Olio Restaurant, off the beaten path in the Springdale section of Stamford, represents the epitome of a "hidden gem." Located in the space that formerly housed Bella Luna, chef/owner Steve Costanzo and his business partner Moira Hyland bring more than 36 years of experience to this underserved neighborhood. After two months, the residents are viewing Olio as their local culinary answer to downtown Stamford.

Costanzo graduated from the New York Restaurant School and worked in many area restaurants, including Baang, Long Ridge Tavern and Quattro Pazzi (as executive chef). Hyland is a graduate of the Chef's Training Program at the Natural Gourmet Institute for Health and Culinary Arts.The duo brings their passion and energy to create an eclectic and inviting menu and environment to their dream restaurant.

When I asked them what attracted them to this location, Hyland said, "When we first saw the location ... we fell in love with the layout and the fact that the open kitchen made the space so inviting and intimate."

The 50-seat interior was completely redecorated, and the result is an inviting space that is divided into two dining areas, with marble-topped tables separated by a long marble bar overlooking the kitchen. Exposed beams under the skylight add charm to the minimalist style of the space. The menu offers a diverse selection of pastas, meats, fish and poultry, with a strong Colombian influence from Costanzo's wife, Mayte.

Costanzo's talent was immediately apparent when I visited Olio one afternoon for lunch. The roasted and shredded pork torta (Mexican variety) with avocado, chipotle mayonnaise, roasted tomato and arugula, served on a ciabatta roll was impressive. The slow-roasted pork was delicious, moist and flavorful and the peppery arugula and the sweet, roasted tomato perfectly complemented the pork. The mayonnaise brought just a touch of spiciness.

This was my first taste of Costanzo's culinary talent and the reason that I returned to Olio for the other dishes.

My favorite appetizer was the barbecue spareribs. The ribs were first braised for almost two hours, and when they emerged from the moist braising process, they were finished with the miso soy barbecue sauce compriing raisins, star anise and plum wine. The "tower" included five ribs that were fall-off-the bone tender, full of flavor and smothered in Costanzo's sweet and succulent barbecue sauce (extra napkins required). The dish was garnished with sesame seeds and charred green onions.

Another delicious option was the wild mushroom crostini. Costanzo's recipe began with a duxelle of cremini and shitake mushrooms, to which he added diced caramelized cippolini onions and roasted garlic. When assembled, he melted a small amount of Taleggio cheese on top. Presented as a trio with the arugula and a touch of truffle oil, this dish presented great flavors and was a delightful way to begin the meal.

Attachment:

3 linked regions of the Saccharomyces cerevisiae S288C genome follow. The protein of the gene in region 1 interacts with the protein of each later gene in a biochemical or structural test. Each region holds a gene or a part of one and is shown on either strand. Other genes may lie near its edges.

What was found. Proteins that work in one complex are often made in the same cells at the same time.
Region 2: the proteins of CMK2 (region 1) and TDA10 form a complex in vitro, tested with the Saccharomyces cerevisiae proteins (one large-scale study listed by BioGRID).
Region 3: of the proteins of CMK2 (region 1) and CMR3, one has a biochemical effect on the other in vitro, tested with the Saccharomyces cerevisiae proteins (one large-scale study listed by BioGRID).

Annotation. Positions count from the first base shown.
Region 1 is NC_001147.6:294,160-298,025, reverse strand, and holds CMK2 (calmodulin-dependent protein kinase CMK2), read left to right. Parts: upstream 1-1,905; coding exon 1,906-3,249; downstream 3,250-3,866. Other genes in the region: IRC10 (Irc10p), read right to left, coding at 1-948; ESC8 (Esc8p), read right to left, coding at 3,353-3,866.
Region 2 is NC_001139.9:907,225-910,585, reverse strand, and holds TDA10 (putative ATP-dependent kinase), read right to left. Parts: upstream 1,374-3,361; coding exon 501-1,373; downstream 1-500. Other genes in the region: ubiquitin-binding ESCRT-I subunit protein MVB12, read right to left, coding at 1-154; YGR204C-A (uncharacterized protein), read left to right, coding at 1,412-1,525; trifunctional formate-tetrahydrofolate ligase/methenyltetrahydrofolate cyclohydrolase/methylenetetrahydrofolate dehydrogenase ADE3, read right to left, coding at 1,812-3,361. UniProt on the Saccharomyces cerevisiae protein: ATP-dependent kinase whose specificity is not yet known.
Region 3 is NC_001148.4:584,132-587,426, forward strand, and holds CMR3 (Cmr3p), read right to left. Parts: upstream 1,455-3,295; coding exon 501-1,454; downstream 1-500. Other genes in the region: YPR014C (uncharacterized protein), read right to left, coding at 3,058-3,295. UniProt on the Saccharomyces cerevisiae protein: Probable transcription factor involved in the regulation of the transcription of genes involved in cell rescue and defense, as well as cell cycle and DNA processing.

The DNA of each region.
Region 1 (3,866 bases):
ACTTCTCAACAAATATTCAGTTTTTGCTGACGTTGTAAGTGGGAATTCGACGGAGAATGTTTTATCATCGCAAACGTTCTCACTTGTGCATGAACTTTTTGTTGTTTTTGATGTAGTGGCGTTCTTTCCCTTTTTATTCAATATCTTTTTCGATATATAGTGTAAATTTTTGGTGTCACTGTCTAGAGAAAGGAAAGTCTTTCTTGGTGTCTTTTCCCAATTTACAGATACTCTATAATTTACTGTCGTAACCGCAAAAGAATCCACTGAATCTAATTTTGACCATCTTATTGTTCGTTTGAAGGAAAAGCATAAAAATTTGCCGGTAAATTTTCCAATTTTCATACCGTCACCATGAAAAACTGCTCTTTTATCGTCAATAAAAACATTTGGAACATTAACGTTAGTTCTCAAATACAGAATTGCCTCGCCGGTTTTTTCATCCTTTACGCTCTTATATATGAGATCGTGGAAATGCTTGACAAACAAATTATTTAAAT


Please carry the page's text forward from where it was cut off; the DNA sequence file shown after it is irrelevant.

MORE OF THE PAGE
The seared sea scallops served atop a smoked cauliflower fondue and complemented with sweet and sour golden raisins was another excellent choice.

Olio's entrees feature house-made pastas, fish and several items that Costanzo slow roasts and braises.

The house-made ricotta gnocchi, served with lobster and finished in a brandy cream sauce, was my favorite entree. The gnocchi were delicious, with a light, soft texture; the lobster was perfectly cooked and Costanzo added a few sweet grape tomatoes to bring the various flavors together.

Another excellent choice was the beef short ribs with truffle mashed potatoes that were served with an ancho chili and tomato confit. The sauce exploded with flavors and the ribs were braised until they were fork tender, while maintaining their integrity. The sauce's flavor was enhanced by Costanzo's braising stock, which included plum tomatoes, veal stock, red wine, roasted red and poblano pepper, plus a touch of cinnamon. Overall, this dish delivered outstanding flavors throughout.

Save room for Costanzo and Hyland's special dessert, the cinnamon sugar-dusted doughnuts, served with a Nutella dipping sauce. The doughnuts were some of the moistest versions I have tasted, and when I asked the chef the secret to the incredible texture, he reluctantly told me, "ricotta." I expect that the doughnuts will become a staple at Olio with ever-changing sauce accompaniments being offered in addition to the Nutella.

After a few months, Costanzo and Hyland are pleased with the response from the guests and the neighborhood and they are excited about expanding the menu and developing a deeper relationship with all who enjoy their cuisine and hospitality.

"We love the neighborhood and all the support we have received from the community."

Olio Restaurant is at 934 Hope St., Stamford; 203-817-0303.

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